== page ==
Pokémon Symphonic Evolutions – Sydney Opera House – 21/11/15 (Live Review)

The Sydney Opera House is by far the most iconic music venue in Australia. And I can’t help but feel a sense of childlike glee each time I see a performance there. Getting off the train at Circular Quay, overlooking the Harbour Bridge, walking past the ferry docks and approaching an international icon still feels special every time you do it. This time, I was here for Pokémon Symphonic Evolutions. This is music from the iconic Pokémon games being performed by the Sydney Symphonic Orchestra. As an avid gamer  – I was stoked.


Entering the venue was a bizarre mix of patrons. It ranged from 30somethings in suits – business people just the right age to have been pulled into the Pokémon universe in 1998, to parents with young kids dressed as Ash Ketchum, who have probably grown up on Pokémon since they could read. Strangely, the guy sitting next to me said he had never watched or played Pokémon, but thought he would come along to see what it was like. It is first – and most likely the only – time that I have seen the Opera House concert hall lit up with the screens of hundreds of 3DS consoles, constantly checking Streetpasses.

The night started with an emphatic version of the opening music made famous by Pokémon Red and Blue, as the covers of the game scrolled past on the screen above the orchestra. The conductor – Susie Seita – wore a long white coat, reminiscent of Professor Oak’s lab coat. Producer Jeron Moore took to the stage to explain the show to us. To tell us we were about to undertake a journey many of us had taken before, starting in Pallet Town, and picking our starter Pokémon. This was met by someone near me loudly yelling “F**K BULBASAUR!” as I sat and seethed in silence, containing my love for my favourite leafy starter Pokémon. Jeron listed the games we were about to experience, with a subtle round of booing going around the room at the mention of Pokémon Crystal. This was to be a journey from Redand Blue to X and Y.

The next 90 minutes we were taken on a breathtaking voyage through the Pokémon universe. The music ebbed and flowed through battle themes, town levels such as Pallet Town and Ecruteak City, while the screen behind the orchestra showed an extremely well edited video of in game footage from each game, showing battles, scenery and most importantly – showing the evolution of the games.

The largest cheer – understandably – went around the room when the on screen video showed one of the most famous battle greetings from the Pokémon franchise. “Hi! I like shorts! They’re comfy and easy to wear!”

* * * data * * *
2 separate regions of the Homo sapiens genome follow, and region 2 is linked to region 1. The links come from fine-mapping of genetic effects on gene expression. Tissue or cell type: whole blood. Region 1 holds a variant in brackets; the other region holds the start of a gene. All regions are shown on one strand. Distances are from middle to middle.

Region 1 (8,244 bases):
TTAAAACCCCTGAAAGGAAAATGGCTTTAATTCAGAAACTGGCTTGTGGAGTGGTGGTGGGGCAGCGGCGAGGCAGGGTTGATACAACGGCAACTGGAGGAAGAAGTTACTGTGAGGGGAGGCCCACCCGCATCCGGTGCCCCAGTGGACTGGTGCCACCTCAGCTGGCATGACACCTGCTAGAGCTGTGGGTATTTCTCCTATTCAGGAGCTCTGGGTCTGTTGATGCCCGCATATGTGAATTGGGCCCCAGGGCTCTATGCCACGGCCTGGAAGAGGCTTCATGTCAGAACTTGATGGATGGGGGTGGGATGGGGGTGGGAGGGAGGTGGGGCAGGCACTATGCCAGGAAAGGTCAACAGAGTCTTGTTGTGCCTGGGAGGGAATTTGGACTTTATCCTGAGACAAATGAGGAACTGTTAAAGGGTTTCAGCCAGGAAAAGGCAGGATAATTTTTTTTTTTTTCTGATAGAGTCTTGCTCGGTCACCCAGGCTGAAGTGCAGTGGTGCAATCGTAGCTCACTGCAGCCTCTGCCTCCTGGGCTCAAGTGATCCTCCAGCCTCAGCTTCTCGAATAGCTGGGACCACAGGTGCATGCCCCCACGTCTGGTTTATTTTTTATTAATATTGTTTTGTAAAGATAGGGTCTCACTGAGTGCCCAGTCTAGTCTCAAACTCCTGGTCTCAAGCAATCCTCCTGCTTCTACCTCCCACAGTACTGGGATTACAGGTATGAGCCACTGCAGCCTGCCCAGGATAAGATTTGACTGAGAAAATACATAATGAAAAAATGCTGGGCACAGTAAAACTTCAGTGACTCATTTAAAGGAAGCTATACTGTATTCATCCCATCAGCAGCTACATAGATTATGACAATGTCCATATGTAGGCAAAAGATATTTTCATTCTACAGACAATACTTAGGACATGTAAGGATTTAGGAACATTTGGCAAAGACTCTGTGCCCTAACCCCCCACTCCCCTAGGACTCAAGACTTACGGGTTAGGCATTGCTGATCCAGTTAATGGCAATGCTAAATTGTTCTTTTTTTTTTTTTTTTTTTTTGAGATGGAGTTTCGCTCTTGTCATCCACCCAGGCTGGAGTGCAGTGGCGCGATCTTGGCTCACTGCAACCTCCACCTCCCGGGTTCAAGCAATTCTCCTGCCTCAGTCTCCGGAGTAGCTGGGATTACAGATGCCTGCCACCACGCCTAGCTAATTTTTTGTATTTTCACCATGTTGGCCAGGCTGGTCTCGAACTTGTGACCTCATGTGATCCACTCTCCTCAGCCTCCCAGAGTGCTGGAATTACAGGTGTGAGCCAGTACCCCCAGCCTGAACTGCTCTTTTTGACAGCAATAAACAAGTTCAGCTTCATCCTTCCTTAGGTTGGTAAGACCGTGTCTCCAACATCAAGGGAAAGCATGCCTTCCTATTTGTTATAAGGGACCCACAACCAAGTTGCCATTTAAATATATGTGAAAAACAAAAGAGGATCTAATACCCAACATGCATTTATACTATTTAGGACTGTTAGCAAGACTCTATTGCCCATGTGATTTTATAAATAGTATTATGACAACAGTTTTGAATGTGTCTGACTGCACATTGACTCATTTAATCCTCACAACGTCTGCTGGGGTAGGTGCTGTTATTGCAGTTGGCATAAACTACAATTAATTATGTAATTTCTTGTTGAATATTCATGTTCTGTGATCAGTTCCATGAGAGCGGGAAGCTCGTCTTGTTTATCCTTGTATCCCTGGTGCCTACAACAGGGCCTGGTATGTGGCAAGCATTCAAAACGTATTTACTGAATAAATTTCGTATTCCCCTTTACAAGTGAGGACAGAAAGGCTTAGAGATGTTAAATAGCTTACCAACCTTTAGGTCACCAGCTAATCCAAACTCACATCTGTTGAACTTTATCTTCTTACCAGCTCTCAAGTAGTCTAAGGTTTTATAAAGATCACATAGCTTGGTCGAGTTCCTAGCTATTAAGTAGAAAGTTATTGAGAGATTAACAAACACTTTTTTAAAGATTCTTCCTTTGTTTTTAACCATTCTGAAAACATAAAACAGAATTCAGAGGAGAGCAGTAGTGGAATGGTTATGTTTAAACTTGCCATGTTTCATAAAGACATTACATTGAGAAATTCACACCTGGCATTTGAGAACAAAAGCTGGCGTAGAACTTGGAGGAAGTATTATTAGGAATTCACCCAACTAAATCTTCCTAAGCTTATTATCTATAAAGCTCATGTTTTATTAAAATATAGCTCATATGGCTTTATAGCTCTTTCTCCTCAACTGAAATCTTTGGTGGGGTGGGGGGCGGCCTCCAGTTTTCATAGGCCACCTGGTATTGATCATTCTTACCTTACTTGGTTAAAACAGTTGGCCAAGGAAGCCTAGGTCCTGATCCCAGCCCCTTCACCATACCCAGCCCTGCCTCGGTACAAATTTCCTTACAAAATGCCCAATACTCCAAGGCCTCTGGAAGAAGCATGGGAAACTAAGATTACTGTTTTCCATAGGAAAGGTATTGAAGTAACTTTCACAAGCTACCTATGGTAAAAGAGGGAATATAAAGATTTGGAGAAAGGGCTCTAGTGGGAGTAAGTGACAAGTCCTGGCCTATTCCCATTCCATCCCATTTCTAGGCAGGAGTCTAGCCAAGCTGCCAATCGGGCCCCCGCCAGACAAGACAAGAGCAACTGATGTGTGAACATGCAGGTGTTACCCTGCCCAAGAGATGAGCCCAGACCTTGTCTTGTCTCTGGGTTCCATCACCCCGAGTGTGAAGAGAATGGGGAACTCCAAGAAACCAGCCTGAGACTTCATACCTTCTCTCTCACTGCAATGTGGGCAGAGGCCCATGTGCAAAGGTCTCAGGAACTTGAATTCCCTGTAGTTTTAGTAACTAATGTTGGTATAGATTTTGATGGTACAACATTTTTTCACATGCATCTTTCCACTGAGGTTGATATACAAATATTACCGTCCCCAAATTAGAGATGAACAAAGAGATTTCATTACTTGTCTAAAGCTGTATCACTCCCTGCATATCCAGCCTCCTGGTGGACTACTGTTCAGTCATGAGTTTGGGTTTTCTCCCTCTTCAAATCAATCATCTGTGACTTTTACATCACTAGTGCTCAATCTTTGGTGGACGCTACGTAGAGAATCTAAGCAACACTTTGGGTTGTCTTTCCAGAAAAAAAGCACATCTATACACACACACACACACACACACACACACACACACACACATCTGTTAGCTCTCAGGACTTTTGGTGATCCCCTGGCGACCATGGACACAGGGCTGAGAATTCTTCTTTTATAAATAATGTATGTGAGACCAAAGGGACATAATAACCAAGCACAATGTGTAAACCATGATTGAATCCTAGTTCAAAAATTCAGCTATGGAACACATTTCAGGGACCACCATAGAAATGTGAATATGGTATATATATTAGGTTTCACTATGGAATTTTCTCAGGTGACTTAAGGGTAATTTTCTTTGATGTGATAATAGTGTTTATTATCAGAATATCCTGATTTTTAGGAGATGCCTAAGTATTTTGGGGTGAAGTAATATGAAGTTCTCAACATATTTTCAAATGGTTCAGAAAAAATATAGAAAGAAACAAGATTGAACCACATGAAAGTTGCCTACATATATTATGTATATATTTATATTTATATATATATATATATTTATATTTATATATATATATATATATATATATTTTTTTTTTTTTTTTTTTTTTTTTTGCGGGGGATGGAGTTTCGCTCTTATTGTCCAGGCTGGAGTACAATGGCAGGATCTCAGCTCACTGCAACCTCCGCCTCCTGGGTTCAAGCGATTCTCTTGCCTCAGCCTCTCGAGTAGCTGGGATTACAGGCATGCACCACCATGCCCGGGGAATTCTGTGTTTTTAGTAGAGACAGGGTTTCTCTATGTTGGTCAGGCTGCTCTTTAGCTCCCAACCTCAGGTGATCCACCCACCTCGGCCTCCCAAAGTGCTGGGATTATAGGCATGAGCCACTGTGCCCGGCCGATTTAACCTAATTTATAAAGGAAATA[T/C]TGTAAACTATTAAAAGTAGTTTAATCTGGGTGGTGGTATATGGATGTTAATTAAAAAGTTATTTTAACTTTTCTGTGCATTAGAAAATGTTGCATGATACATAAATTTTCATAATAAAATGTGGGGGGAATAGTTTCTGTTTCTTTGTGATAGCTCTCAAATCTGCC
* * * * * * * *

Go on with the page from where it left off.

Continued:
The orchestra itself contained a large range of people, male and female, young and old, and I was left wondering how many of these were actually Pokémon fans, and how many were just baffled by the room full of nerds they were performing for.

At the end of our Pokémon journey, Jerom came back to the stage to introduce the final songs. One was Kiseki – the ending song from Pokémon X and Y, which translates to Miracle. He spoke of how many within the Pokémon franchise regard these shows as a miracle. They are a way of strangers coming together and sharing memories that they have made over years since 1998. And then we were treated to some trainer-esque advice “Even if you’re progressing slowly, keep walking. If you do, you’ll reach your dream”.

Kiseki was played with the final cutscene from X and Y, and while I won’t spoil for anyone who hasn’t played it, I will say there were not many dry eyes in the room. The mood shifted however, when the instantly recognisable anime theme started playing. I have to say, listening to a few thousand people (mainly adults), singing Gotta Catch ‘em All in the Sydney Opera House Concert Hall was definitely one of the most surreal experiences of my life.

Pokémon Symphonic Evolutions really is the best name for this show. The performance itself showed the evolution of the game series, while the crowd who appeared to watch it showed not only the evolution of the game fans, but just how amazingly gaming and music can create feelings of togetherness among strangers. My two favourite things are video games and live music, and to see them come together in such a unique and beautiful way was an unforgettable experience. While Pokémon Symphonic Evolutions has left Australia for now, it is not one to be missed when it returns.




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